Northern Ireland Retailers Welcome Brexit Position On Irish Borders
The Northern Ireland Retail Consortium (NIRC) has said that it welcomes the UK Government's latest position paper on Ireland after Brexit.
"We welcome the recognition of the importance of Northern Ireland and Ireland issues and their unique situation given by both the UK Government and the EU," said NIRC director Aodhán Connolly.
"We look forward to the development of 'flexible and imaginative solutions' for the border as laid down by the European Council in their negotiating guidelines and broadly agree with the priorities of avoiding a hard border."
"While the October deadline for an agreement on the Common Travel Area is to be welcomed, we need solutions on the movement of goods, health and on tariffs in a similarly expedited manner well in advance of March 2019 to provide certainty for our members and for Northern Ireland consumers."
The NIRC noted that its members purchase over £1.6 billion worth of Northern Ireland's agri-food produce, around a quarter of the total output, a large percentage of which is exported to Great Britain through Ireland.
As a result, any new tariffs that emerge in a post-Brexit deal could lead to higher costs for consumers, both in Northern Ireland and the UK.
"We as the retail industry, which represents over 12% of the Northern Ireland economy, stand ready to support this dialogue," added Connolly.
"We hope that both the UK government and the EU will make use of our experience and expertise in this area not just for our own industry but for the agri-food, construction and service industries whom we support, but most of all, for the hard pressed Northern Ireland consumer."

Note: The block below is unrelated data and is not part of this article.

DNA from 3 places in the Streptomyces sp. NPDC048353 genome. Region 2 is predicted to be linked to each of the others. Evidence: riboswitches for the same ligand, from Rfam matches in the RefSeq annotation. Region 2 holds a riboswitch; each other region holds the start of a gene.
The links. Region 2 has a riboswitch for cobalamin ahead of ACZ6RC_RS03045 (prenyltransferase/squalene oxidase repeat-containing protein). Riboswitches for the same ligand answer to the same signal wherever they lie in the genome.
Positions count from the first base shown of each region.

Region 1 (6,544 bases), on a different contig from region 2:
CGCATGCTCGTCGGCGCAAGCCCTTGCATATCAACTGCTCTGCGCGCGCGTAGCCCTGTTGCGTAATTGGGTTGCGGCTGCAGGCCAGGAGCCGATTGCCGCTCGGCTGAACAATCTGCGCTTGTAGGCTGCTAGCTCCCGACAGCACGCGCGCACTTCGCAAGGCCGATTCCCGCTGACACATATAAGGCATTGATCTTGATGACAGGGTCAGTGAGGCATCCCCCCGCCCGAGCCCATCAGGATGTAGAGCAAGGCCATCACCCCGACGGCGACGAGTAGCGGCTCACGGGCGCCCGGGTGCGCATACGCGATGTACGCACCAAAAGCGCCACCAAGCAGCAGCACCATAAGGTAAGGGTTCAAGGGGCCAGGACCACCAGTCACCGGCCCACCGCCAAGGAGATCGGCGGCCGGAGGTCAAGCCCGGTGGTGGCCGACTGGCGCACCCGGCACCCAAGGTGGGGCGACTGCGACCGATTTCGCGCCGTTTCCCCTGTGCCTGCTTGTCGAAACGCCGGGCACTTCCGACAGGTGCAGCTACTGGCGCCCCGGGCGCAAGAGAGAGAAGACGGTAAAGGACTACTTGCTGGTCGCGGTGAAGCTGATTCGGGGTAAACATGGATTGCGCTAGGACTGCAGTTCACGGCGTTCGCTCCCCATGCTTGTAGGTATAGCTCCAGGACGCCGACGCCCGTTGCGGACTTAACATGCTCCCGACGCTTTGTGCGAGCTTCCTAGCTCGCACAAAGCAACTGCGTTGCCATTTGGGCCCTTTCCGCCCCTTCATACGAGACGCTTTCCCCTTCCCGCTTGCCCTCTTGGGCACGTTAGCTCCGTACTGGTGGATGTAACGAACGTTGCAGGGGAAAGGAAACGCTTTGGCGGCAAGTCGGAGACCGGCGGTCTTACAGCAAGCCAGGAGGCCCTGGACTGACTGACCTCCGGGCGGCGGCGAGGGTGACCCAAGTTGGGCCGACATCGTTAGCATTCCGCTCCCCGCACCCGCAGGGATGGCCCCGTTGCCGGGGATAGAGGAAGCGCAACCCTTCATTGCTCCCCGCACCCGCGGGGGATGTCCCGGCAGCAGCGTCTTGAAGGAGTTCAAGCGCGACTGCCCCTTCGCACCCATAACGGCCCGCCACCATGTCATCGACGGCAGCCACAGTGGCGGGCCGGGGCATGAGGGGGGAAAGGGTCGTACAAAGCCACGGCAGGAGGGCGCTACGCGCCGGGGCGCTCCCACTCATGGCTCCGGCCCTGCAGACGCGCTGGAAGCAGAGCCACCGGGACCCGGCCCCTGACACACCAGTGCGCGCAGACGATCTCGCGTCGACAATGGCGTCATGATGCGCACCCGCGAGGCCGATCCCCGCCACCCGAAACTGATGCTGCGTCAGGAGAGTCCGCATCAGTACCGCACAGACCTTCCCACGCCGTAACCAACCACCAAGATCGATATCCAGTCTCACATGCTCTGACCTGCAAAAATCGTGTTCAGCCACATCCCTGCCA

Ibec, the group that represents Irish business, also said that it welcomes the UK government’s aim to avoid customs checks in Ireland, and develop new arrangements with the EU.
However, the group also warned that the UK’s departure from the EU customs union would present very serious challenges to achieving these aims, and that businesses would end up paying the bill at various points in the supply chain.
“Any new customs border on the island of Ireland, and between Ireland and Britain, presents major economic and logistical challenges and risks imposing significant additional costs on business,” said Danny McCoy, CEO of Ibec.
“There is no simple solution that will satisfy the needs of all parties to the negotiations. A detailed, costed impact assessment is needed to weigh up the options available and properly inform the debate.”
© 2017 European Supermarket Magazine – your source for the latest retail news. Article by Sarah Harford. Click subscribe to sign up to ESM: The European Supermarket Magazine.